History and legacy cannot be erased. Family heirlooms give us a sense of who we are. The feel of permanence in an unpermanent world: your grandmother’s large oak table in the kitchen, the rocking chair in the den that you rocked on as a child, the six drawer dresser in the bedroom with your father’s name etched inside the top right drawer. You won’t easily forget the memories made around these pieces. They hold value but also gain it as time goes on and as your personal connections to them grow stronger.
In a one-hundred-year-old barn in Sheridan, IN, Tabb Adams crafts handmade pieces of furniture one by one in an effort to make people remember that their history, and the furniture that surrounds them, matters. Like the farmhouse that sits to the west of the barn, like the barn itself, Tabb’s furniture is built to last.
There will always be a quick fix, a simple solution, but it’s rarely one hundred percent the right move. The craftsmanship of a man’s hands can’t be matched by the precision of a machine or the speed of a computer. The mistakes he makes are made with care, though they’re still mistakes. Yet somehow these imperfections, these minute details, matter in that they make a piece unique. Tabb could build a thousand of the same beautiful table and see small differences in each one. Ultimate perfection doesn’t exist in nature. Mutations and subtle variations persist, and the world is more beautiful because of it. Do you want the same exact end table as your neighbor? Do you value uniformity or individuality?
There’s history in each piece of Tabb’s furniture, whether it’s a new piece or old, whether Tabb is refinishing your decades-old coffee table or crafting a new mid-century-modern-style desk from trees cut down late last year. He builds your furniture with the skill and care passed down from his great-grandfather, his grandfather, and father. A lineage that crafted buildings still standing today, over a century later. A fourth generation carpenter, Tabb has created more than most will in a lifetime. He’s built or rebuilt houses, tables, chairs, desks, and more. His commitment has always been to people first and the piece second. He lets the relationship craft the work and the work speak for itself.
The idea of the maker, the craftsman, isn’t new. But it’s one that’s creeping back into the forefront of our modern minds. In a time of particle board furniture with convoluted assembly instructions and limited lifetimes, Cross Cut Vintage Designs goes against the grain. It’s a spit in the face to every big-box store that sells mass-produced furniture. In a mobile world with fluidity at every turn, Tabb’s furniture stays strong and true. There’s no denying the quality and solidity with which it’s built.
Tabb’s satisfaction comes from the final product. It’s about the look on the customer’s face when they realize this piece of practical, handcrafted art is theirs. That realization they get when they see that their new piece of furniture is both an expression of their wants and needs and the culmination Tabb’s creative vision. Those projects, the ones where he has free reign and near total creative control, are the true gems. Those are the irreplaceable items. However, Tabb has no trouble building specifically what the customer requests.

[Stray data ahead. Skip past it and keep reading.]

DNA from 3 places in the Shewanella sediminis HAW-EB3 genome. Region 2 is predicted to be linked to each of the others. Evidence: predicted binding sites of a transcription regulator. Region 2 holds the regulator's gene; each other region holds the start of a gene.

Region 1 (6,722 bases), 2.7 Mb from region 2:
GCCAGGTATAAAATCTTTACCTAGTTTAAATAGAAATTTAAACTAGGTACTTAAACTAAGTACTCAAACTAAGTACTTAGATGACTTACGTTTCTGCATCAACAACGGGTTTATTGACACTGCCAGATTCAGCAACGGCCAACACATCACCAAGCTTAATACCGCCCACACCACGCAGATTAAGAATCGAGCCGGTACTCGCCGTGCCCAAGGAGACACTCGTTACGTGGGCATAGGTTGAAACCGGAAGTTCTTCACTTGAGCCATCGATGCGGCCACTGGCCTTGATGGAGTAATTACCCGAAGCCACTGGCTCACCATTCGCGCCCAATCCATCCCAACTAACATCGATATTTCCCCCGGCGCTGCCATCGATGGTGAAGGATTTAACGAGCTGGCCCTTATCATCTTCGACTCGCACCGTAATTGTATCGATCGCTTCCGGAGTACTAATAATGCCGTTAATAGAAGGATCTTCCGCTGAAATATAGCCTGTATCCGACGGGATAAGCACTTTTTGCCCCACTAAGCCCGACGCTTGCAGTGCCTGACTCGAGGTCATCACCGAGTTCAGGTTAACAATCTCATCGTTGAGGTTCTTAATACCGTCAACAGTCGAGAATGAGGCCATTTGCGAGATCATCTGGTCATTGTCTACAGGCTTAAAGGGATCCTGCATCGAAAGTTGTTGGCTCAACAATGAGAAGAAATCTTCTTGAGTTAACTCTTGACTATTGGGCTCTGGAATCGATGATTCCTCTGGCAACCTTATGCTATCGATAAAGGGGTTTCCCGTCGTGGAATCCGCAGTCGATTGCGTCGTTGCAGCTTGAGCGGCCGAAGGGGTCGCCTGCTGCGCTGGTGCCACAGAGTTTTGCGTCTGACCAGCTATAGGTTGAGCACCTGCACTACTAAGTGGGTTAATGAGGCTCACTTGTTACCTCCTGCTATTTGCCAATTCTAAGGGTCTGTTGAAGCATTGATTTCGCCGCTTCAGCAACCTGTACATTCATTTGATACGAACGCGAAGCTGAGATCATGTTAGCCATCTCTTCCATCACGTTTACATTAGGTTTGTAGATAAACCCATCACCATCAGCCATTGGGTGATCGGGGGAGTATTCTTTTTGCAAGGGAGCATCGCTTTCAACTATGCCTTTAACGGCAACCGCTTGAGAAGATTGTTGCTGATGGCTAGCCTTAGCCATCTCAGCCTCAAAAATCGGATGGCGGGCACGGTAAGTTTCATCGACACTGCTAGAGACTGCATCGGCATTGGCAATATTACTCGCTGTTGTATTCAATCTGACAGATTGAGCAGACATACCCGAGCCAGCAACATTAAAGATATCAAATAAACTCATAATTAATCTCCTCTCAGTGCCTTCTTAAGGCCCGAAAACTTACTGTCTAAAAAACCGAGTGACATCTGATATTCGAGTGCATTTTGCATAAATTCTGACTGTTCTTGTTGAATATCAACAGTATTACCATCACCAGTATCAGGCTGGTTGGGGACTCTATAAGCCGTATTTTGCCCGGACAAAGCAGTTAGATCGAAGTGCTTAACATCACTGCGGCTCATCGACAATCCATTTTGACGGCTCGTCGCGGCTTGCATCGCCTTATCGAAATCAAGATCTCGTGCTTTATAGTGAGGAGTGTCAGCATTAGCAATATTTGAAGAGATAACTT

As a contractor for several years, Tabb built structures to specific dimensions and parameters. No one has come into the shop yet with a job Tabb can’t do. That’s not to say he’s all knowing. He’ll be the first one to tell you if he doesn’t quite know how to do a job. But here’s the thing, instead of saying no and telling you to move on to someone else, Tabb will take his time and learn how to do it right. He’ll figure it out. He does this both for you and for himself. It’s another tool in his shop, another skill in his repertoire. He want’s to continue to learn and grow as much as he wants to perfect the skills he’s already completed. His dedication to and pursuit of the best possible design extend well beyond the capabilities of the typical garage handyman.
As the idea of the maker, the craftsman, works its way back in vogue, there are many posers. There are many would-bes. These men and women have the will but not the means. Their designs are interesting and popular, but they lack the expertise that comes from a lifetime commitment to the craft. They build with their heart, not their head, and sometimes this yields favorable results. Still, there comes a point where these limited designs outlive their use, and like the particle board furniture assembled from cardboard boxes the so-called makers claim their pieces not to be, they too will be cast aside.
Tabb’s work is different. His mind and his heart work as one. Together they tell his hands what to do, how to cut, assemble, sand, and finish. Tabb’s quality-control-driven father instilled in him the need to work hard and get it done right the first time. The words of his father keep his mind sharp, his hands steady, and his cuts straight. They ring in his ears when he sees a joint that isn’t perfectly square or when he notices a piece could use another session with the sander and another coat of finish. Tabb has a commitment to his customers, a commitment to his lineage, and a commitment to himself to build furniture people will love.
That is why Tabb makes his way out to his barn every morning when the dew is still on the grass and the light fog is lifting off the lush Indiana corn fields. He has a job to do. He has to build furniture that grounds people, not to a specific place, but to who they really are and where they really came from. Sometimes a sturdy structure can be something to rest on when you’re not sure which way to lean. It’s the permanency of the piece and the confidence with which it’s built that makes Tabb’s furniture so special.